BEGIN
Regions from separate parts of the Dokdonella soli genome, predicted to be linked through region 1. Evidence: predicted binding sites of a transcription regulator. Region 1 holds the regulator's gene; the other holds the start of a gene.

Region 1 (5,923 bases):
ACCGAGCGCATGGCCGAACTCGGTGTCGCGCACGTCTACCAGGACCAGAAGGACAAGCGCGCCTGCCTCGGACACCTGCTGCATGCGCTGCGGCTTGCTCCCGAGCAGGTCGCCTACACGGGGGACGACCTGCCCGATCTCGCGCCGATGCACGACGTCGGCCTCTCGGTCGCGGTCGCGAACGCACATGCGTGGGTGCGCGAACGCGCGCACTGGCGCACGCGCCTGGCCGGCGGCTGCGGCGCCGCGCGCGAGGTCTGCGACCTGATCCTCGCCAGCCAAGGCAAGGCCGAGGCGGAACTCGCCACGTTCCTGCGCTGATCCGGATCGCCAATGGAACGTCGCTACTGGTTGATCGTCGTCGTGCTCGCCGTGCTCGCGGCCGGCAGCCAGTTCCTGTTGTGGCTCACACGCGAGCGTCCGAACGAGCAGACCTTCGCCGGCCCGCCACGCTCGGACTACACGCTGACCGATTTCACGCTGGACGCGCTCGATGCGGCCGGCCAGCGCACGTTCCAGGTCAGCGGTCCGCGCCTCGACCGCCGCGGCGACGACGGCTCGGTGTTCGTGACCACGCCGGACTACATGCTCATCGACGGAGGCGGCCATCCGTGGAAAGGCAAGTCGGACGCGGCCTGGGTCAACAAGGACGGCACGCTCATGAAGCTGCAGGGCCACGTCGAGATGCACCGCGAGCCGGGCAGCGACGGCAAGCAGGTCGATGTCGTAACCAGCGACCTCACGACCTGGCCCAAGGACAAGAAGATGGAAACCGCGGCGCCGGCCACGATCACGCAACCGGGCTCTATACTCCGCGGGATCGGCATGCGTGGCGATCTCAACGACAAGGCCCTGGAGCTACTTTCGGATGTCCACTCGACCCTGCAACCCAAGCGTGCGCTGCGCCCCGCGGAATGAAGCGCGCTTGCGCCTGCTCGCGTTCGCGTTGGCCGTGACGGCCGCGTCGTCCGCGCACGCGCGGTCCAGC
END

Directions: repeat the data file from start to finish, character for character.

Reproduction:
Regions from separate parts of the Dokdonella soli genome, predicted to be linked through region 1. Evidence: predicted binding sites of a transcription regulator. Region 1 holds the regulator's gene; the other holds the start of a gene.

Region 1 (5,923 bases):
ACCGAGCGCATGGCCGAACTCGGTGTCGCGCACGTCTACCAGGACCAGAAGGACAAGCGCGCCTGCCTCGGACACCTGCTGCATGCGCTGCGGCTTGCTCCCGAGCAGGTCGCCTACACGGGGGACGACCTGCCCGATCTCGCGCCGATGCACGACGTCGGCCTCTCGGTCGCGGTCGCGAACGCACATGCGTGGGTGCGCGAACGCGCGCACTGGCGCACGCGCCTGGCCGGCGGCTGCGGCGCCGCGCGCGAGGTCTGCGACCTGATCCTCGCCAGCCAAGGCAAGGCCGAGGCGGAACTCGCCACGTTCCTGCGCTGATCCGGATCGCCAATGGAACGTCGCTACTGGTTGATCGTCGTCGTGCTCGCCGTGCTCGCGGCCGGCAGCCAGTTCCTGTTGTGGCTCACACGCGAGCGTCCGAACGAGCAGACCTTCGCCGGCCCGCCACGCTCGGACTACACGCTGACCGATTTCACGCTGGACGCGCTCGATGCGGCCGGCCAGCGCACGTTCCAGGTCAGCGGTCCGCGCCTCGACCGCCGCGGCGACGACGGCTCGGTGTTCGTGACCACGCCGGACTACATGCTCATCGACGGAGGCGGCCATCCGTGGAAAGGCAAGTCGGACGCGGCCTGGGTCAACAAGGACGGCACGCTCATGAAGCTGCAGGGCCACGTCGAGATGCACCGCGAGCCGGGCAGCGACGGCAAGCAGGTCGATGTCGTAACCAGCGACCTCACGACCTGGCCCAAGGACAAGAAGATGGAAACCGCGGCGCCGGCCACGATCACGCAACCGGGCTCTATACTCCGCGGGATCGGCATGCGTGGCGATCTCAACGACAAGGCCCTGGAGCTACTTTCGGATGTCCACTCGACCCTGCAACCCAAGCGTGCGCTGCGCCCCGCGGAATGAAGCGCGCTTGCGCCTGCTCGCGTTCGCGTTGGCCGTGACGGCCGCGTCGTCCGCGCACGCGCGGTCCAGC